On the fifth day of a walkout that has hobbled Los Angeles County's transit system, leaders of the striking mechanics union sat in a hotel conference room watching television as Metropolitan Transportation Authority officials struggled to reach a deal with another union. Leaders of the Amalgamated Transit Union clustered around a small TV set someone had brought from home to pass time during stalled negotiations at the Sheraton Suites Fairplex in Pomona.
CALIFORNIA | LOCAL
October 26, 2003 | Daren Briscoe, Times Staff Writer
As the Metropolitan Transportation Authority mechanics strike enters its 13th day today, momentum in talks between the parties appears to have stalled. Negotiations continue to be conducted with a mediator shuttling proposals between the parties, sequestered in separate rooms. Saturday's talks began about 11:30 a.m. with the delivery of a proposal from the Amalgamated Transit Union, representing 2,200 bus and train mechanics, to the MTA.
OPINION
November 23, 2003
The Times' Nov. 18 editorial ("A Permanent MTA Solution") on how to avert future Metropolitan Transportation Authority strikes was cute and folksy when it stated that L.A. Councilman Antonio Villaraigosa believed the end of the work stoppage was near when he thought MTA board President Zev Yaroslavsky and union chief Neil Silver "were going to exchange recipes for matzo ball soup." Let's get real: Both parties to this crippling 35-day disaster have demonstrated twice in the last three years that no commitment to arbitration will ever happen.
CALIFORNIA | LOCAL
January 26, 2003 | Kurt Streeter, Times Staff Writer
Metropolitan Transportation Authority mechanics and maintenance workers have given their union leader authority to call a strike if current labor talks break down. The union and the MTA, which have been trying to hash out a new contract for about seven months, have recently clashed over issues such as wage increases and benefit packages, said Neil Silver, president of the Amalgamated Transit Union, which represents the workers.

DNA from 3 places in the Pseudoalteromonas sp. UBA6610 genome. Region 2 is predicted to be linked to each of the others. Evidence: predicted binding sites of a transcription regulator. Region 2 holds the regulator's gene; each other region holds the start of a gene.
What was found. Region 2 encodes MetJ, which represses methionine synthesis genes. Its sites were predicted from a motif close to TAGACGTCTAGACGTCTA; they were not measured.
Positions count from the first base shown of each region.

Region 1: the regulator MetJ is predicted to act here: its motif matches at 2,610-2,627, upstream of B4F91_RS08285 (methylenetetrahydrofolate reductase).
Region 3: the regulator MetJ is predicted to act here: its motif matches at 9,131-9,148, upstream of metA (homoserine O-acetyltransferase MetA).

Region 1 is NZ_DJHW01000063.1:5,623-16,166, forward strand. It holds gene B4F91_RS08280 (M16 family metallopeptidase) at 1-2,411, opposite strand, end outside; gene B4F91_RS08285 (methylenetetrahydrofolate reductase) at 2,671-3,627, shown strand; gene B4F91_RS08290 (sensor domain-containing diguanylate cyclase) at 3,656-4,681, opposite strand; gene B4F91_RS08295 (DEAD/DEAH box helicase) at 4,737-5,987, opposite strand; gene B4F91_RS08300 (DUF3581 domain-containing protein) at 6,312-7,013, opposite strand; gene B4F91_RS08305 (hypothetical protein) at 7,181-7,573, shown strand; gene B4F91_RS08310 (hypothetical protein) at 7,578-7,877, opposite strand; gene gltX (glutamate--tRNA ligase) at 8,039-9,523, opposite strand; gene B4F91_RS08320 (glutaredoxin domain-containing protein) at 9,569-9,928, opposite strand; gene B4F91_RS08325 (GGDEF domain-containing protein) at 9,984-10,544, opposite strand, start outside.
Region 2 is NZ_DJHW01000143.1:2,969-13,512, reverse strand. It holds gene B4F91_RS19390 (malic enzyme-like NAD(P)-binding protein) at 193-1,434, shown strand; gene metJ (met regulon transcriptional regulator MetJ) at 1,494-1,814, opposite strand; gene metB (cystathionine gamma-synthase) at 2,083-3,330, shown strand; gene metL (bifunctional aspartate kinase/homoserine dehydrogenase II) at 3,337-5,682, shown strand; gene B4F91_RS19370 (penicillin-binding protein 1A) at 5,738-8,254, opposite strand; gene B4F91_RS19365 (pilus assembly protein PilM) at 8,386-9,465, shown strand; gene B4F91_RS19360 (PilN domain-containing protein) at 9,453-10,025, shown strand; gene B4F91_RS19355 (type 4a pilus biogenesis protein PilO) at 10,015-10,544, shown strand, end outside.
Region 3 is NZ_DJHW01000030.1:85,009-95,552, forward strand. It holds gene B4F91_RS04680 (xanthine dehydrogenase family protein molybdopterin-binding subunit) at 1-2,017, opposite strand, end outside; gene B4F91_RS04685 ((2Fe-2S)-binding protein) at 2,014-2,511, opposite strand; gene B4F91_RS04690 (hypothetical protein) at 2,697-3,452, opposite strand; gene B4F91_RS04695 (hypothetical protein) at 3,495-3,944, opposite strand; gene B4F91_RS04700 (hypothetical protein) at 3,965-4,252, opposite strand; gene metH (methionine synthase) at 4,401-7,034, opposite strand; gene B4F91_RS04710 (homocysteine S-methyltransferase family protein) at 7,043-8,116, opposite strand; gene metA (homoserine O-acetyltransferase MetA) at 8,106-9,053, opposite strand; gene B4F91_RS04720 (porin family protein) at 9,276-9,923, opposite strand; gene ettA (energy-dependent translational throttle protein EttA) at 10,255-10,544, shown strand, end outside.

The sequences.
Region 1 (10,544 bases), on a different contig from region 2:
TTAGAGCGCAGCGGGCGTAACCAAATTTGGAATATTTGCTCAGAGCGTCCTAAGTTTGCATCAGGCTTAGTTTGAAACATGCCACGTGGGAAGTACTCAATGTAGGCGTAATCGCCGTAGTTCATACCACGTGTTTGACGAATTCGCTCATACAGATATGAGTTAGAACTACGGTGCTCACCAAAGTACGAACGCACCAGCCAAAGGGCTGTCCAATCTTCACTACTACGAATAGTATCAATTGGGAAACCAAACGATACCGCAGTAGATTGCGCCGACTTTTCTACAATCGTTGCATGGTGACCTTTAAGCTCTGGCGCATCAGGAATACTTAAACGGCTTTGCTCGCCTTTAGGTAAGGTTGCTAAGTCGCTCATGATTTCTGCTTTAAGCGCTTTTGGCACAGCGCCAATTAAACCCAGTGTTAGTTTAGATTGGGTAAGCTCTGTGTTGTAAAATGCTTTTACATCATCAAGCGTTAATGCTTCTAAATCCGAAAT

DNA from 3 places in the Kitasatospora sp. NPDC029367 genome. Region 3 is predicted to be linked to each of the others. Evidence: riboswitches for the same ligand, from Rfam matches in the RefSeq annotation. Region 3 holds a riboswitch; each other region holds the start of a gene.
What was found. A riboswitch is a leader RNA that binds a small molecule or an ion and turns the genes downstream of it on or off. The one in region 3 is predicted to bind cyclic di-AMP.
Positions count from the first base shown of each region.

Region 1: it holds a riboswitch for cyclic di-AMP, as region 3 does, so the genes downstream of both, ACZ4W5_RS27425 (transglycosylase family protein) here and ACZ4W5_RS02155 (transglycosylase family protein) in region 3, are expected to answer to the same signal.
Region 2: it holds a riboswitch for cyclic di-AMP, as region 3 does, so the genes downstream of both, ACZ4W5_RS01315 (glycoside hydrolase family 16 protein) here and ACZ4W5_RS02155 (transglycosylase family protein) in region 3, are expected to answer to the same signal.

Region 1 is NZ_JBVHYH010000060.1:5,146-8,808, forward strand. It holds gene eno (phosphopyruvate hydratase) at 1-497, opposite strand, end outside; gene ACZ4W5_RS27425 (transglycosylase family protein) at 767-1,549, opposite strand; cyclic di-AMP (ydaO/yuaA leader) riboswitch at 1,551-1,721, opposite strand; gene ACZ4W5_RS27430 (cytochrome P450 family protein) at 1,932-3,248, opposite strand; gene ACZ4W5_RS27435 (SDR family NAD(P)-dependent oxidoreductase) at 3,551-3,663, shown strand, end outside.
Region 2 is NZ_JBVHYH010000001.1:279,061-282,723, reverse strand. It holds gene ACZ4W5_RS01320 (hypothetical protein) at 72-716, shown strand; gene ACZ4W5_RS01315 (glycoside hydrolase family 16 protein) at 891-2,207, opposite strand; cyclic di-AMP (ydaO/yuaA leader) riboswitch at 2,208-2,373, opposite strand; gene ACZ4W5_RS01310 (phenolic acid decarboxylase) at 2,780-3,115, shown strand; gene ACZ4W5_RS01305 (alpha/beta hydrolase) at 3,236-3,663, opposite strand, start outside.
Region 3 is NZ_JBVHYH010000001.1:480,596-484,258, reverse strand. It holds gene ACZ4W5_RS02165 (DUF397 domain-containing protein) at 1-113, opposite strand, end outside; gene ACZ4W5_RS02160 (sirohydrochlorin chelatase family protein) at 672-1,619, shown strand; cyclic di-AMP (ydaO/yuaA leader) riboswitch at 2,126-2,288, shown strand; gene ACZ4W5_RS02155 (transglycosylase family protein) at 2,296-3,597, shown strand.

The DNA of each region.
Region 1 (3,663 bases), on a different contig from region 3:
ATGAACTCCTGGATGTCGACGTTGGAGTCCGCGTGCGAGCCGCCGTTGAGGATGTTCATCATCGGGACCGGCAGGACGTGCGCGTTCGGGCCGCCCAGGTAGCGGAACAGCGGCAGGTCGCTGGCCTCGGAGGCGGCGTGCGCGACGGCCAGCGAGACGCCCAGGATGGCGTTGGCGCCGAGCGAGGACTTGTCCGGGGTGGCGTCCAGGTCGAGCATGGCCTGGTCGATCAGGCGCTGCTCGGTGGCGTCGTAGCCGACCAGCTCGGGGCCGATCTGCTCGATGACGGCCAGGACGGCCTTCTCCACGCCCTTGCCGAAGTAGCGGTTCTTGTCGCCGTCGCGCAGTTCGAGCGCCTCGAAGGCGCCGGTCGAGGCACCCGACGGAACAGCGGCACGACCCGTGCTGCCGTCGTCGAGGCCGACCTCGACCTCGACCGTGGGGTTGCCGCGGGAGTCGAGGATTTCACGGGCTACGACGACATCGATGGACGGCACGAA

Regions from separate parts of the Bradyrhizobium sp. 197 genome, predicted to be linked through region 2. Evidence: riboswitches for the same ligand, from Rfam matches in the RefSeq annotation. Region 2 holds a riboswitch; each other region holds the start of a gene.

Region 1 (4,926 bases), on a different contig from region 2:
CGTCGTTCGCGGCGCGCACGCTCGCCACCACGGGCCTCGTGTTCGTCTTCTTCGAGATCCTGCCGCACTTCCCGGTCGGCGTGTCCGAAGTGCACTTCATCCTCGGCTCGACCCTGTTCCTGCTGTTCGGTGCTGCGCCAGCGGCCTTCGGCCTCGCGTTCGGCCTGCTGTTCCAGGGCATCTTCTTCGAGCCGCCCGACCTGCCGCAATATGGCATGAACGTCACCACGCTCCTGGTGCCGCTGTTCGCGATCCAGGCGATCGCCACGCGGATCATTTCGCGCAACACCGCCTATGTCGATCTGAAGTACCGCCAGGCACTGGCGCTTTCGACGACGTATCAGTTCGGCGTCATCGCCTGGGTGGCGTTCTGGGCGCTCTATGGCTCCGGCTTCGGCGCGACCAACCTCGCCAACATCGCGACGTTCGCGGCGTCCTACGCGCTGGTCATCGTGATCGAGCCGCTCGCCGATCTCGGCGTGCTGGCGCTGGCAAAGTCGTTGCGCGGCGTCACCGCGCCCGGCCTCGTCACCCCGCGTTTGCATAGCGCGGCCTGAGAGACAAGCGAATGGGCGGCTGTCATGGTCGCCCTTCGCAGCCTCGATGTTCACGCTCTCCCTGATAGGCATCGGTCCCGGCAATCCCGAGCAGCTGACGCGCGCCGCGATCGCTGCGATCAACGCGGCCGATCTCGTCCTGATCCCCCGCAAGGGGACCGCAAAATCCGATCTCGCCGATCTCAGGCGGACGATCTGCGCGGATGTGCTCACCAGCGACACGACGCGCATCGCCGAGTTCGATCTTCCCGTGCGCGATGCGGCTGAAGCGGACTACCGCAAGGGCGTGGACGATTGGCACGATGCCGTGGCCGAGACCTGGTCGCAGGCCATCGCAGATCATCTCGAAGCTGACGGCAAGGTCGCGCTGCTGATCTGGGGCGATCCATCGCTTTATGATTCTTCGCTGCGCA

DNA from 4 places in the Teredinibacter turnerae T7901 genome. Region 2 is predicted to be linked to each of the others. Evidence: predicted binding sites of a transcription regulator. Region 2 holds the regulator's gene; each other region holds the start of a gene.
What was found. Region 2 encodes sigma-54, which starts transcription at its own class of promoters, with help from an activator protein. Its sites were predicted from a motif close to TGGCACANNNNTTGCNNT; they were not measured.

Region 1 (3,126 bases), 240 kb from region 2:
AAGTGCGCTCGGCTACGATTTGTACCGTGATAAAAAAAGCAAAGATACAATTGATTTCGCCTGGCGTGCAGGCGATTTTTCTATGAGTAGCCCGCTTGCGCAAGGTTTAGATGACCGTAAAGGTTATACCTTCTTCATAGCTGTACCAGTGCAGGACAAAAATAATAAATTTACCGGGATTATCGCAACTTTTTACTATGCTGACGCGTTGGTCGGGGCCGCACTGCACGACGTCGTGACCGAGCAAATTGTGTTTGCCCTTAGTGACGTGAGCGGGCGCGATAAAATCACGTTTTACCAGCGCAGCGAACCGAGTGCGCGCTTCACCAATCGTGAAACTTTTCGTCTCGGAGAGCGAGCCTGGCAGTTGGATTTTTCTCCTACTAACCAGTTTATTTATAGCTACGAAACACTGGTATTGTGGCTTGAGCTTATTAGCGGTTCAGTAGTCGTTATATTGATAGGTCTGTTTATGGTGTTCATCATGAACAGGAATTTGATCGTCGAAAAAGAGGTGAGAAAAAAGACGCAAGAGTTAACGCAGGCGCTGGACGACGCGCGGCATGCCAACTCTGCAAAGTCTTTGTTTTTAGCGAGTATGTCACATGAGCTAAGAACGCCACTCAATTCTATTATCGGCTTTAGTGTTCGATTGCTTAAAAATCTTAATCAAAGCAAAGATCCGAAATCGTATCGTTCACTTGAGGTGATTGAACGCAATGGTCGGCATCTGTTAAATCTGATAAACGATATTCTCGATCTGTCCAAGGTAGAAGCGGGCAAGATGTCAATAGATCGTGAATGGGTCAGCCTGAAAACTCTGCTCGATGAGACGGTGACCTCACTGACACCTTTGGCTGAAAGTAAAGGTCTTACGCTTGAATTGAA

ENTERTAINMENT
April 28, 2000 | ROBERT HILBURN
"Good to see you . . . good to see you, again," Young croons in the first track--and the feeling is going to be mutual for Young's audience. Much like the album as a whole, that opener is as comforting and informal as an overdue visit from an old friend--though the message is so good-natured and embracing that you don't know whether the veteran singer-songwriter is speaking this time about a wife, a child or maybe even the audience that has accompanied him on his long, great musical journey.
CALIFORNIA | LOCAL
October 23, 2003 | Kurt Streeter, Times Staff Writer
Metropolitan Transportation Authority officials and striking mechanics disagreed Wednesday on whether progress was being made on negotiations over a nine-day strike that has shut down most Los Angeles County bus and commuter rail service. For the second day in a row, MTA negotiators and union leaders holed up in separate rooms of the County Hall of Administration, bargaining through a mediator who shuffled between the rooms.
CALIFORNIA | LOCAL
October 21, 2003 | Sharon Bernstein, Times Staff Writer
In the first sign of movement in Southern California's weeklong transit strike, the Metropolitan Transportation Authority has backed off its demand to take control of a mechanics' health-care fund, prompting their union to agree to come back to the bargaining table. MTA officials said in a proposal circulated at 1 a.m. Monday that they would accept equal representation on the six-member board overseeing the fund, which is nearly insolvent. The MTA also agreed to pay $4.
Los Angeles Times Articles
|